In a healthy individual, stress can manifest as anxiety, irritation, panic attacks, sensitivity, pain, fatigue, anger, and impatience. When stress evolves long-term, chronic conditions evolve and can affect digestion and what nutrients that our gut absorbs. Constantly drawing on our health reserves, stress underscores and contributes to a range of modern illnesses.
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The outcome of pathological stress on an individual is determined by the:
– length, severity and type of stressor
– early life experiences
– chemical exposure, sunlight, connection to nature
Exposure to stress results in alterations of the brain-gut interactions ultimately leading to the development of a broad array of gastrointestinal symptoms such as bloating, gas, indigestion, diarrhoea and constipation and disorders including inflammatory bowel disease (IBD), irritable bowel syndrome (IBS), food intolerances, peptic ulcer and gastroesophageal reflux disease (GERD).
The major effects of stress and gut health include:
1) Alterations in gastrointestinal motility causing conditions such as small bowel bacterial overgrowth and constipation or diarrhoea. Motility is a term used to describe the contraction of the muscles that mix and propel contents in the gastrointestinal tract. This begins in the oesophagus (carries food to the stomach), stomach (mixes food with digestive enzymes and acids), small intestine (further digestion and absorbs nutrients), and colon (reabsorbs water and eliminates indigestible food residues).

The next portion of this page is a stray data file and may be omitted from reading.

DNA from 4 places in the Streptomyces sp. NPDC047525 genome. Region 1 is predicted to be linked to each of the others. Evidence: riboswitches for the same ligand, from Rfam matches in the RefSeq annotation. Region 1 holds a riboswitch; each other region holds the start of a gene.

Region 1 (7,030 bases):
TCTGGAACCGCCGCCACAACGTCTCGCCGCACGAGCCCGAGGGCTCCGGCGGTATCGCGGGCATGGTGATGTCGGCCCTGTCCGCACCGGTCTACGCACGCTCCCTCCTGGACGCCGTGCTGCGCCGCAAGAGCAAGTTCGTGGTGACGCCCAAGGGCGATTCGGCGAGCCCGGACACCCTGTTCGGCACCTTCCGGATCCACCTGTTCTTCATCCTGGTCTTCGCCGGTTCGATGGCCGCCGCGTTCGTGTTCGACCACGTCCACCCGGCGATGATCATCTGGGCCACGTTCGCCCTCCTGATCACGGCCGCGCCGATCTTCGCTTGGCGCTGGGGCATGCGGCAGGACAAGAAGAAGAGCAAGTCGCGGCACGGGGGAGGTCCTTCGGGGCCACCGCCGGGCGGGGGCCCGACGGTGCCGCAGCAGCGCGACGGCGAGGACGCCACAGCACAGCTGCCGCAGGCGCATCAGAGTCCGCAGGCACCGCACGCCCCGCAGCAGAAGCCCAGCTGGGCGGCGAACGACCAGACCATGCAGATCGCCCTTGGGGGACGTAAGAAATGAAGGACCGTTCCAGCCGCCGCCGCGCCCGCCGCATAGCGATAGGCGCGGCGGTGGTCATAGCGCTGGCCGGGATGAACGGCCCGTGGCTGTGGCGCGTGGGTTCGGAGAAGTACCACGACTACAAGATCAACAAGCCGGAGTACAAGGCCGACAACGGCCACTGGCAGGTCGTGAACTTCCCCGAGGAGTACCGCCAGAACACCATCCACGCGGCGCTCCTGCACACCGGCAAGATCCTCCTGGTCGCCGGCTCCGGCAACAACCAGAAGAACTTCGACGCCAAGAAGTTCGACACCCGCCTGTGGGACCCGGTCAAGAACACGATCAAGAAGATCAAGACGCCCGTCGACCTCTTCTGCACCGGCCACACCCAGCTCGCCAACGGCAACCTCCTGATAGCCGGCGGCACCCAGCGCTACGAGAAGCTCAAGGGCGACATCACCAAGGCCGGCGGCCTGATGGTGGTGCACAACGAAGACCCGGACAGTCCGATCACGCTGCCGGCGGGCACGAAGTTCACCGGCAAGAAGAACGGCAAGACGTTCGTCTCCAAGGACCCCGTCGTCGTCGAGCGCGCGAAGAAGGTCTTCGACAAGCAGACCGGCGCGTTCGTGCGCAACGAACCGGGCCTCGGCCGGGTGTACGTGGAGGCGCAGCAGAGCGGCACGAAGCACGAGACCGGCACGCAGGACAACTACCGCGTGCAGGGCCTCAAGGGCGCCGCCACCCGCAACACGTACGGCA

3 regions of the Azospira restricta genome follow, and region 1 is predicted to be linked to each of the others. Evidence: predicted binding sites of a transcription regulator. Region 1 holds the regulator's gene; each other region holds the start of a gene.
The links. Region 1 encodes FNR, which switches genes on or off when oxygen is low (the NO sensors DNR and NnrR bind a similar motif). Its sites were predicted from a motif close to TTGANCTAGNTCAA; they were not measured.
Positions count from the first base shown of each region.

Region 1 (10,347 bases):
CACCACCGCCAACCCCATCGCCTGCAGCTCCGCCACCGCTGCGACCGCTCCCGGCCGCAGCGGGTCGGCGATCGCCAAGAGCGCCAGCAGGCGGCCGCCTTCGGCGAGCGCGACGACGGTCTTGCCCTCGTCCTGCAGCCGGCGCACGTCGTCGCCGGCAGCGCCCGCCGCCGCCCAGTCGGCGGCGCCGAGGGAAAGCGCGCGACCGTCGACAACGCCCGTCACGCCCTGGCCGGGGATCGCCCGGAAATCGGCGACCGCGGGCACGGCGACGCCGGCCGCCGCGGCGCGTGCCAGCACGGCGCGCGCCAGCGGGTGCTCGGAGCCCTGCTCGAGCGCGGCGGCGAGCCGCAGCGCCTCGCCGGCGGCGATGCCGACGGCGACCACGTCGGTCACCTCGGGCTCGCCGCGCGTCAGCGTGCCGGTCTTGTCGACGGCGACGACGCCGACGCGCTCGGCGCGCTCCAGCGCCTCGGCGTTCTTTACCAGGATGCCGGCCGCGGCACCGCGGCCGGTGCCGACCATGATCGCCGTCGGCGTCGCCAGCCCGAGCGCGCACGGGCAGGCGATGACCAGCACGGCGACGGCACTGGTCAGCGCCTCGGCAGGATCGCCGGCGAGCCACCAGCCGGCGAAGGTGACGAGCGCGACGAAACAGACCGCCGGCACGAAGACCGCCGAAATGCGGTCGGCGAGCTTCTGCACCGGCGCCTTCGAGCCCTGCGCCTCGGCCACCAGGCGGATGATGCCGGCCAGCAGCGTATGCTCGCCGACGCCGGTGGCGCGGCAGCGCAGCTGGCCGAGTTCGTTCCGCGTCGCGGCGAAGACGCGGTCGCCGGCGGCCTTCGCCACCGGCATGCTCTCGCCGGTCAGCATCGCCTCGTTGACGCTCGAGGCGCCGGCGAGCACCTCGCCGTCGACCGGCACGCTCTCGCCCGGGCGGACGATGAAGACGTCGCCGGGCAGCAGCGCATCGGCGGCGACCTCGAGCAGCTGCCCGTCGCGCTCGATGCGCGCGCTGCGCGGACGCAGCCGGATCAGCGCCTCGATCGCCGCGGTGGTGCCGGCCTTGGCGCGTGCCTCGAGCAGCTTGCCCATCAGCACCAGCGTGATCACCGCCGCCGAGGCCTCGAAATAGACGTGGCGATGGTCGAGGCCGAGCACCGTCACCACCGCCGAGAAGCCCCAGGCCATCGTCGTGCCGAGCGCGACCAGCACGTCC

2) Increase in visceral perception. Visceral hypersensitivity is currently the most widely accepted mechanism responsible for abdominal pain. There are several features which are unique to the perception of sensory stimuli arising from the gastrointestinal tract and which differ from those coming from the rest of the body.
Even though the events within the GI tract such as the composition of food, the concentration of acid, or the strength of contractions are continuously monitored by sensory nerve fibers, only a small fraction of this sensory information ever reaches consciousness. The only sensory signals felt are: the sensation of being “full” following a big meal so that we stop eating, the sensation of rectal fullness and urgency preceding a bowel movement, and the sensation of gas which will result in an attempt to expel the gas from the upper or lower GI tract. The brain has developed mechanisms, which prevent the conscious perception of all visceral information that is not essential for the individual to respond to. However, in patients with conditions such as IBS, this inhibitory mechanism appears to be compromised. In simple terms those that experience IBS may feel more symptoms in their gut than individuals without IBS.
3) Changes in gastrointestinal secretion such as acids, enzymes, bicarb and bile. These aid digestion.
4) Increase in intestinal permeability leading to “leaky gut”. Damage to the lining of the gastrointestinal tract (small and large intestine) is common in people with conditions such as food intolerances, IBS and Crohn’s disease. The lining is meant to be just porous enough to allow digested food material into the bloodstream and no more. An influx of unwanted material causes disease.
5) Negative effects on regenerative capacity of gastrointestinal mucosa and mucosal blood flow. The lining of the gut wall is often subjected to a wide variety of substances such as alcohol, caffeine, spices, medicines and environmental chemicals. These can cause inflammation in the gut.
6) Negative effects on intestinal microbiota. Good bugs provide a foundation for digestion and immunity and they help synthesize vitamins. They keep bad bugs at bay which can cause symptoms such as bloating, gas, loose bowels, fatigue and nutritional deficiency.
It seems clear as I read through studies and research on stress and gut that there is still a long way to go to understand the intricate connections between the digestive system and the brain.